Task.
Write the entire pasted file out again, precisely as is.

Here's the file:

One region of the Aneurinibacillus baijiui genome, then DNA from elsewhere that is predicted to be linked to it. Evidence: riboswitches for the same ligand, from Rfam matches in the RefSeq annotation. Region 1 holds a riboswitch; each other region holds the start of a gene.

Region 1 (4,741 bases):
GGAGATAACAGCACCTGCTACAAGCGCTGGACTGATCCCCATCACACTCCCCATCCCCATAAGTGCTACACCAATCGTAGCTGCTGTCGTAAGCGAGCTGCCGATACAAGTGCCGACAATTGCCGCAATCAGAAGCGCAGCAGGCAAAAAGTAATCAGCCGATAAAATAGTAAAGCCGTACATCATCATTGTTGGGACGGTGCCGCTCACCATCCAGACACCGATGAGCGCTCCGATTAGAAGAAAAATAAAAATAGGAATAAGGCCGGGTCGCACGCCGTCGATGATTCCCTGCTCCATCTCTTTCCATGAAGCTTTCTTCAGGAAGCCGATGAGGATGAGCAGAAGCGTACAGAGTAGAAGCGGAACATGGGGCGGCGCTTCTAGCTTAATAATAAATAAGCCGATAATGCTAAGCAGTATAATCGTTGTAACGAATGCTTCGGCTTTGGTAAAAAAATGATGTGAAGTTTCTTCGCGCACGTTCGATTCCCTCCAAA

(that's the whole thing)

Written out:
One region of the Aneurinibacillus baijiui genome, then DNA from elsewhere that is predicted to be linked to it. Evidence: riboswitches for the same ligand, from Rfam matches in the RefSeq annotation. Region 1 holds a riboswitch; each other region holds the start of a gene.

Region 1 (4,741 bases):
GGAGATAACAGCACCTGCTACAAGCGCTGGACTGATCCCCATCACACTCCCCATCCCCATAAGTGCTACACCAATCGTAGCTGCTGTCGTAAGCGAGCTGCCGATACAAGTGCCGACAATTGCCGCAATCAGAAGCGCAGCAGGCAAAAAGTAATCAGCCGATAAAATAGTAAAGCCGTACATCATCATTGTTGGGACGGTGCCGCTCACCATCCAGACACCGATGAGCGCTCCGATTAGAAGAAAAATAAAAATAGGAATAAGGCCGGGTCGCACGCCGTCGATGATTCCCTGCTCCATCTCTTTCCATGAAGCTTTCTTCAGGAAGCCGATGAGGATGAGCAGAAGCGTACAGAGTAGAAGCGGAACATGGGGCGGCGCTTCTAGCTTAATAATAAATAAGCCGATAATGCTAAGCAGTATAATCGTTGTAACGAATGCTTCGGCTTTGGTAAAAAAATGATGTGAAGTTTCTTCGCGCACGTTCGATTCCCTCCAAA